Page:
Ohioans may be able to bet on sports as early as Major League Baseball’s opening day, but for now a bill that would legalize the activity is awaiting the signature of Gov. Mike DeWine (R).
The Ohio General Assembly passed a bill on Dec. 8 that makes sports betting legal in the Buckeye State with 10 percent of the proceeds from the betting trickling down to Ohio’s schools.
The bill’s passage comes three years after much discussion and debate over the issue while other states such as Pennsylvania, Michigan, Indiana, and West Virginia established legal sports betting following the 2018 U.S. Supreme Court ruling that overturned the federal ban on state authorization of sports betting.
The Ohio Senate approved the bill by a 31-1 vote on Wednesday, and later that day, the House approved the bill by a vote of 72-23.
The state would tax the betting vendors 10 percent. Of the revenue generated, the majority would go toward public and private schools and two percent would help fund gambling problem programs.
Under the legislation, the number of those eligible for betting licenses inside their establishments in Ohio would be limited. Under the pending law, “thousands” of bars and restaurants now are eligible to receive licenses through an application with the state.
Sports betting is projected to generate $20 million in tax revenue for the state per year, according to legislative researchers.
A timeframe for DeWine to review the bill has not been announced, but he is required to sign it within 90 days.
Sports betting licenses could be issued beginning in April 2022 and no later than by January 2023. Regulations for the betting could take longer to establish, according to the General Assembly.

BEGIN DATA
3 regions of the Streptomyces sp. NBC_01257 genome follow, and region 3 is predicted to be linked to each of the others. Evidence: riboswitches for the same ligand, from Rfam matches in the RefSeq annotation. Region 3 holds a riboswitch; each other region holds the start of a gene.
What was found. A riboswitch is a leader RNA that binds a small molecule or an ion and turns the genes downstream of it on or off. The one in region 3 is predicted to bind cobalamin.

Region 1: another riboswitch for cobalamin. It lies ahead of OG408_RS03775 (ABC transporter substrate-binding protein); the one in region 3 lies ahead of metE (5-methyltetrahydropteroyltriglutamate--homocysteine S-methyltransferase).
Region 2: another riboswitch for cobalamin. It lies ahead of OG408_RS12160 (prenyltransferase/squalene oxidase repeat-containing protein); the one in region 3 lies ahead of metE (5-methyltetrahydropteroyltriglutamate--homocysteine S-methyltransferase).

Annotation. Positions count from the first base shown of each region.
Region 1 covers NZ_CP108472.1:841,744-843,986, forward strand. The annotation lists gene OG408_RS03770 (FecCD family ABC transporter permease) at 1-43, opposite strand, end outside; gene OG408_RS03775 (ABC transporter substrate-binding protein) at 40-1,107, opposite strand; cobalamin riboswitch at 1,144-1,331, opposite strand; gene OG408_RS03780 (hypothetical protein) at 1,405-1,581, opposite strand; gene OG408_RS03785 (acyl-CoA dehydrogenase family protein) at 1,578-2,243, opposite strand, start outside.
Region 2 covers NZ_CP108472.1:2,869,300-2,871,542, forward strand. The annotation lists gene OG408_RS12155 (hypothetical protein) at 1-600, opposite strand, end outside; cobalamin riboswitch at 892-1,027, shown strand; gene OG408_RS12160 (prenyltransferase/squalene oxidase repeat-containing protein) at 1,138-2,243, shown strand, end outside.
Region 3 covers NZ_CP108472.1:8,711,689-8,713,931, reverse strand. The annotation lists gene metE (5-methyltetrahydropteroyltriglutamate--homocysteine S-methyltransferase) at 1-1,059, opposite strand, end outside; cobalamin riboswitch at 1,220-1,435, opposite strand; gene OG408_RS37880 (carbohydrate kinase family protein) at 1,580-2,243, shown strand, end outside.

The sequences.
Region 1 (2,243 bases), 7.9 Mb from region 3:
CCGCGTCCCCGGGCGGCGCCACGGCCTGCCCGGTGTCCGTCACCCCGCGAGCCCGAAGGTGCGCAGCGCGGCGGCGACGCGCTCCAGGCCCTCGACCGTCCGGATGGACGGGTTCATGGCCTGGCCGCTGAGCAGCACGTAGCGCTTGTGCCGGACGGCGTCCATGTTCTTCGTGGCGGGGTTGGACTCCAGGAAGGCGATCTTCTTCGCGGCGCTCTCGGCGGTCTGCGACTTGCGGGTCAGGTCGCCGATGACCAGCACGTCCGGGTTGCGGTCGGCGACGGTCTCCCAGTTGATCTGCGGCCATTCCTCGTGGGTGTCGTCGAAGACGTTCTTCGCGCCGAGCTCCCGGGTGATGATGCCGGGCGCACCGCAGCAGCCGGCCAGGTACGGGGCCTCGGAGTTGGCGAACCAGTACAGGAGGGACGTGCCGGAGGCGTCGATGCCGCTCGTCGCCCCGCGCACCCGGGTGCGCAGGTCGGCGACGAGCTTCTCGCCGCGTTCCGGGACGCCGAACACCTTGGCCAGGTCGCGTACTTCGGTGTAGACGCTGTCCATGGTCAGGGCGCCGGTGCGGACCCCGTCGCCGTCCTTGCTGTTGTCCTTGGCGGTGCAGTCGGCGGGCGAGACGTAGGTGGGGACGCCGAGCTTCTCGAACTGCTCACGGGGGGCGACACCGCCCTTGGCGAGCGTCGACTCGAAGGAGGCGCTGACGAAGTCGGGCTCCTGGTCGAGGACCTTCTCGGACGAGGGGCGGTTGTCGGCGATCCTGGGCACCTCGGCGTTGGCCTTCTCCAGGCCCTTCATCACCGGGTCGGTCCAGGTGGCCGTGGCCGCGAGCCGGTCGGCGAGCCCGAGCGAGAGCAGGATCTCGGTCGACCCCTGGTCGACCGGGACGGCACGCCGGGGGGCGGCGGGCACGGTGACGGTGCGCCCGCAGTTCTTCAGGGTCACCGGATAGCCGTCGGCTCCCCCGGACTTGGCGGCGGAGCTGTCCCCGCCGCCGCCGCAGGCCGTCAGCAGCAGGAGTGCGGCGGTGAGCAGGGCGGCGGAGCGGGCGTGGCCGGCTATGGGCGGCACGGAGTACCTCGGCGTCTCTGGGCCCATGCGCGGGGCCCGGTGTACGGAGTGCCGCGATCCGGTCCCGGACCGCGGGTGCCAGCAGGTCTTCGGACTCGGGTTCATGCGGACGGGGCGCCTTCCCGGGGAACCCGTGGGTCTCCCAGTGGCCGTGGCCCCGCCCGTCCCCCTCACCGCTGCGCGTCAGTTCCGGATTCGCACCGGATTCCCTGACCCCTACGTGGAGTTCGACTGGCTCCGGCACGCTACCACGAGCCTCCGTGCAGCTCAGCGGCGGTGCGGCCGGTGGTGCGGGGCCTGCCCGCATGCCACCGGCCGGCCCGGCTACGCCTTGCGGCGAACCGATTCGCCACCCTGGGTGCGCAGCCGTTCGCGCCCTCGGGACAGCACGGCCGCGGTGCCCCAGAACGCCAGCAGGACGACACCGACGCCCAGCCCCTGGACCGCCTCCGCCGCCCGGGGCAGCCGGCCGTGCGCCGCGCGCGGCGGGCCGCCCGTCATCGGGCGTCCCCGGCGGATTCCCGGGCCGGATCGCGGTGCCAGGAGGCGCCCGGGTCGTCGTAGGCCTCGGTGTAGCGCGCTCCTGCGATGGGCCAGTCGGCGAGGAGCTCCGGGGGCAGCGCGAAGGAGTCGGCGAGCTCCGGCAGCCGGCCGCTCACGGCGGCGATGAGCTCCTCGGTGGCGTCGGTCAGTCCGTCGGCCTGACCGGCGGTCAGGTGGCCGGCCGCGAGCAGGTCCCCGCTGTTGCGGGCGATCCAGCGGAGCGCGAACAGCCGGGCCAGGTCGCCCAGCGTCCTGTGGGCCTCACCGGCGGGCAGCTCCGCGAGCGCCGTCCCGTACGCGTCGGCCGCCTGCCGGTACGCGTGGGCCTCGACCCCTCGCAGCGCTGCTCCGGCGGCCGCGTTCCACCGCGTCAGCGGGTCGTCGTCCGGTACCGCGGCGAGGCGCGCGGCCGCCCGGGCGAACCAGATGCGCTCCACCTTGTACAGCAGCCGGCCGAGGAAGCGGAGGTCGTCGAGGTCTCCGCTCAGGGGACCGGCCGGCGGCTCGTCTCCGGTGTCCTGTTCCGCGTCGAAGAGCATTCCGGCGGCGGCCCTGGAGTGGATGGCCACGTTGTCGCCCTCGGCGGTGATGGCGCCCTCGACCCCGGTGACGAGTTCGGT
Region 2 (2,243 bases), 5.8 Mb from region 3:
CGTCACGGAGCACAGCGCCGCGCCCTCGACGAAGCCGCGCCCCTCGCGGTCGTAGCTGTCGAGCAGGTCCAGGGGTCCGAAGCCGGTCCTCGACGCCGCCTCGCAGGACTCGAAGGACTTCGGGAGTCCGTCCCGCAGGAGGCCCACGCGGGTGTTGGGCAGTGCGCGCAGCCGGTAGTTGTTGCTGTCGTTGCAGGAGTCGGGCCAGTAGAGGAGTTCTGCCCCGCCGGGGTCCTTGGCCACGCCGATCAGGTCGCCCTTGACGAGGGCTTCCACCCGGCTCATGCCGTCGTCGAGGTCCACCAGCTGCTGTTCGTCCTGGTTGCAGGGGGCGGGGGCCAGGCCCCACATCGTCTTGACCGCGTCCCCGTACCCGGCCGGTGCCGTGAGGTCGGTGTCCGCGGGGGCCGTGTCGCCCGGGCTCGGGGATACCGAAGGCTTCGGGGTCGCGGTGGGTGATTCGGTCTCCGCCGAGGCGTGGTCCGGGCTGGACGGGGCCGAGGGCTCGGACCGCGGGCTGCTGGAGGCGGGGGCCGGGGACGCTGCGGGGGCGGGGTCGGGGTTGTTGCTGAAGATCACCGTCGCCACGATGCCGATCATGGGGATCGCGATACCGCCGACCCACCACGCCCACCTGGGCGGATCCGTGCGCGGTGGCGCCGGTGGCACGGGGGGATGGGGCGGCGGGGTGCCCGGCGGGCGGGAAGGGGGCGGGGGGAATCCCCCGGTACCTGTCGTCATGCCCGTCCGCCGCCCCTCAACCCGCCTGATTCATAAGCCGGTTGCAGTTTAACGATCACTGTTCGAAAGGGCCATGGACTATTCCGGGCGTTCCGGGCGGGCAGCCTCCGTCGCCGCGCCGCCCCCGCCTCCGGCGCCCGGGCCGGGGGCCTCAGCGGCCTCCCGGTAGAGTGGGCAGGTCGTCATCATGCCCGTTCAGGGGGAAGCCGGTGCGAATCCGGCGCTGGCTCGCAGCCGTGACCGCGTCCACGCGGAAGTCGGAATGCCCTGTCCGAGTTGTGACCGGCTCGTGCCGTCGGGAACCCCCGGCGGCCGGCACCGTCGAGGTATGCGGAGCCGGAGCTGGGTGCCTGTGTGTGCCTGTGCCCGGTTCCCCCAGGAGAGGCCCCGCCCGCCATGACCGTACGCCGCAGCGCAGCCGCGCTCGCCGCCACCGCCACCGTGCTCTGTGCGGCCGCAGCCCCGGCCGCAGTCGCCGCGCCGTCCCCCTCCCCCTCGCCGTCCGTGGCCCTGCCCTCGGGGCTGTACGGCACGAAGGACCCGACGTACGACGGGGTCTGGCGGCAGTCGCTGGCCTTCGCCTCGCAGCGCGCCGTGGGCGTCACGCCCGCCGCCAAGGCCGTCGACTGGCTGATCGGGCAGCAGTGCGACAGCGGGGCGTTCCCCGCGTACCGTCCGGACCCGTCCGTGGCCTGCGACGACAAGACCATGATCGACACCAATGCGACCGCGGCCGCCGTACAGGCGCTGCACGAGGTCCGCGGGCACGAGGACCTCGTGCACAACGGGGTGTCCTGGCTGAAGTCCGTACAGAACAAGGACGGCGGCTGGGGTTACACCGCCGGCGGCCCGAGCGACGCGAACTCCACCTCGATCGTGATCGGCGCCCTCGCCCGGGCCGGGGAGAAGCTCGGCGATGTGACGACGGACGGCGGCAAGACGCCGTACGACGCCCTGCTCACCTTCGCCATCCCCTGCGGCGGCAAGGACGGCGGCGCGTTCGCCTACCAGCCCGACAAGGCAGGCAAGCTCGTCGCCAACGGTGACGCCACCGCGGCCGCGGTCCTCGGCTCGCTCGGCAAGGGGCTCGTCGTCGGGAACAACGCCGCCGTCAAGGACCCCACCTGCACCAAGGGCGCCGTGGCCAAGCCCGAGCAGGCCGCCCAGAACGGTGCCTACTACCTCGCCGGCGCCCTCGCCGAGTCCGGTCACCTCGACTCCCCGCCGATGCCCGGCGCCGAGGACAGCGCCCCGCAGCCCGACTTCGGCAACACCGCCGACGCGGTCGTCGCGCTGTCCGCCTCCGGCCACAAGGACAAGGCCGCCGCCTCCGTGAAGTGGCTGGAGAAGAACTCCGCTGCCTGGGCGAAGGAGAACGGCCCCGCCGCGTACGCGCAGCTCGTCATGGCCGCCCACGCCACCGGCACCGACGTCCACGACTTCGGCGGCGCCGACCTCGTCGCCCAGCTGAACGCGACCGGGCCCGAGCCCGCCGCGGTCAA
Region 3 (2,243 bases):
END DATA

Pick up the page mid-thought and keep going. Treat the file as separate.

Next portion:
Those 21 years old and older would be allowed to bet.
DeWine has been supporting the bill to get Ohio on board with other states.
“Sports gaming already is in Ohio, Ohio’s just not regulating it,” DeWine said in a statement. “This was something that was inevitable. It’s coming to Ohio.”
Sports betting would be overseen by the Ohio Casino Commission.
John Granzier, the owner of Merry Arts Pub and Grill, welcomed the news of the bill’s passage. The pub is in the west Cleveland suburb of Lakewood that is densely populated with independent bars and restaurants and is a destination for young professionals and the college-age crowd.
“This opens up a whole new world for us,” Granzier, who has owned the pub for 21 years, told the Epoch Times. “We would be more than happy to have a kiosk in here for sports betting. People who like to casually bet can place a bet instead of just standing there and doing it secretly.
“Hopefully, the state will award licenses by the amount of volume you do with the Ohio Lottery,” Granzier added. “According to our lottery agent, we sold the 15th most Keno tickets in the state. That’s a lot of tickets.”